Return to Top

Environmental Impacts

The reservoir is 16 miles long and has 60 miles of convulted shoreline with a total of 4,700 surface acres. Pine, fir, oak, magrone and dogwood trees line the banks of the reservoir. There are Kokanee Salmon, Rainbow Trout, German Browns, Largemouth, Smallmouth and Black Bass, Crappie, Catfish, and Bluegill that inhabit the waters, along with other nonnative species. The National Forests around the lake are inhabited by numerous amount of wildlife along with native grasses, conifer and deciduous trees.

Return to Top

Finances and Economics

The Yuba River Basin has experienced frequent floods. The most destructive recorded floods on the Yuba and Feather Rivers occurred in 1950, 1955, 1986, 1997. Major storms resulted in record flows, which eroded levee embankments and exceeded design levels downstream of New Bullards Bar Dam and Oriville dam. These floods inundated urban and agricultural lands, forced damage and loss of life. Investment costs to improve flood control are estimated at $28 million.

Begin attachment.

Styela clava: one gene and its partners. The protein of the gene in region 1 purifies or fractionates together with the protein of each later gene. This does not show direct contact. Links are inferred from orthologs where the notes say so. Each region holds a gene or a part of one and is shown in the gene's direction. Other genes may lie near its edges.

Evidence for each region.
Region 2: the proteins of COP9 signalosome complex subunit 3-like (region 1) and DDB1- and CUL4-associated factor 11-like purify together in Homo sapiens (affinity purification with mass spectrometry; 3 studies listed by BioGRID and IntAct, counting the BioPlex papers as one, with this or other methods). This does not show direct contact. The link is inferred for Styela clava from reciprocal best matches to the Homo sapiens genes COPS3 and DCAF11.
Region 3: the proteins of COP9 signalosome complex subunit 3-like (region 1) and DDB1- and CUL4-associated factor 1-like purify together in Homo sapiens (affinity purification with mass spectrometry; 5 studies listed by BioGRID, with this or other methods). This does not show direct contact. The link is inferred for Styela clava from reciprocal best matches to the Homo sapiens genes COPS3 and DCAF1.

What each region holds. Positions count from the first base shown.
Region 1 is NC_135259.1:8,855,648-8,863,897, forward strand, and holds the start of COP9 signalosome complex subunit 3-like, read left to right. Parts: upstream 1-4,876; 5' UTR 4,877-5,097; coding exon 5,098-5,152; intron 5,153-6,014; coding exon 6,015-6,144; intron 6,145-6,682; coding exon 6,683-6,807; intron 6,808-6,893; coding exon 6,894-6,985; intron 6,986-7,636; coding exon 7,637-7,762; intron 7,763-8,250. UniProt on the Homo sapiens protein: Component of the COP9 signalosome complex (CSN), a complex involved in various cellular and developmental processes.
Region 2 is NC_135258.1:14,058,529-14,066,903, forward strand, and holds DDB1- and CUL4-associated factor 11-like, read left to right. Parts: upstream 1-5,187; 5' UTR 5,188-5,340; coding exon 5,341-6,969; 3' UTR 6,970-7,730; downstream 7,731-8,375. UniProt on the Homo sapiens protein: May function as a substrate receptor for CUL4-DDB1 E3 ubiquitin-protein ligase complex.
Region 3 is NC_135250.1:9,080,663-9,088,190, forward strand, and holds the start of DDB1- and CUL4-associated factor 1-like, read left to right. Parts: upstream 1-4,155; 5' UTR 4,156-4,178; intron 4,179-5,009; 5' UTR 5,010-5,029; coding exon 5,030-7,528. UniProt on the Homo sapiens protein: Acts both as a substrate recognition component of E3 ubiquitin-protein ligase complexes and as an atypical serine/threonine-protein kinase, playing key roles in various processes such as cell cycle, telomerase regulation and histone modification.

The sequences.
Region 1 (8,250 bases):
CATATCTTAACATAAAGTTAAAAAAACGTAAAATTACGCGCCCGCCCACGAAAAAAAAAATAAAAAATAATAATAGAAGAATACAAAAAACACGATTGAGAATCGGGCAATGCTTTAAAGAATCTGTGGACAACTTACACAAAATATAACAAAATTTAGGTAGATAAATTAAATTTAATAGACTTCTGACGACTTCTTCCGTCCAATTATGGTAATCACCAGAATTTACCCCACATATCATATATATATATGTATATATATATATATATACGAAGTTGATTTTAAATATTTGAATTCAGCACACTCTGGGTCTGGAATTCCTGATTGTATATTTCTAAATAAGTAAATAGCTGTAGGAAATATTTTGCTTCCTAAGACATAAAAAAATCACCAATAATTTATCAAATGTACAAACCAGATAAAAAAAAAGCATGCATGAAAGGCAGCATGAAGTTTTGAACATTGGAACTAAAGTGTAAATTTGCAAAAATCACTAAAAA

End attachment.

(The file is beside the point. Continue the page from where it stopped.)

Return to Top


All camping is by reservation only! There is a two night minimum. Mastercard and Visa are excepted at the time of reservation and reservations start each year on January 2nd. Camping permits must be picked up at the Emerald Cove Marina and people camping without a permit will be cited. There are only about 60 sites.

Return to Top


There are 4,700 surface acres for boating. The only access to the lake is 2 boat ramps. Rangers warn that during heavy run-off to be on the lookout for objects floating in the water. All vessels must be operated in accordance with federal, state and local laws.

Return to Top


For the fisherman, there are Kokanee Salmon, Rainbow Trout, German Browns, Largemouth, Smallmouth and Black Bass, Crappie, Catfish, and Bluegill. Bullards Bar has a reputation as having the best Kokanee Salmon Fishing in California.

For rules and regulations for fishing on the lake please check the California Sport Fishing Regulation as they change annually.

As of 5/25/99

Trout & Salmon: Open season all year. Limit five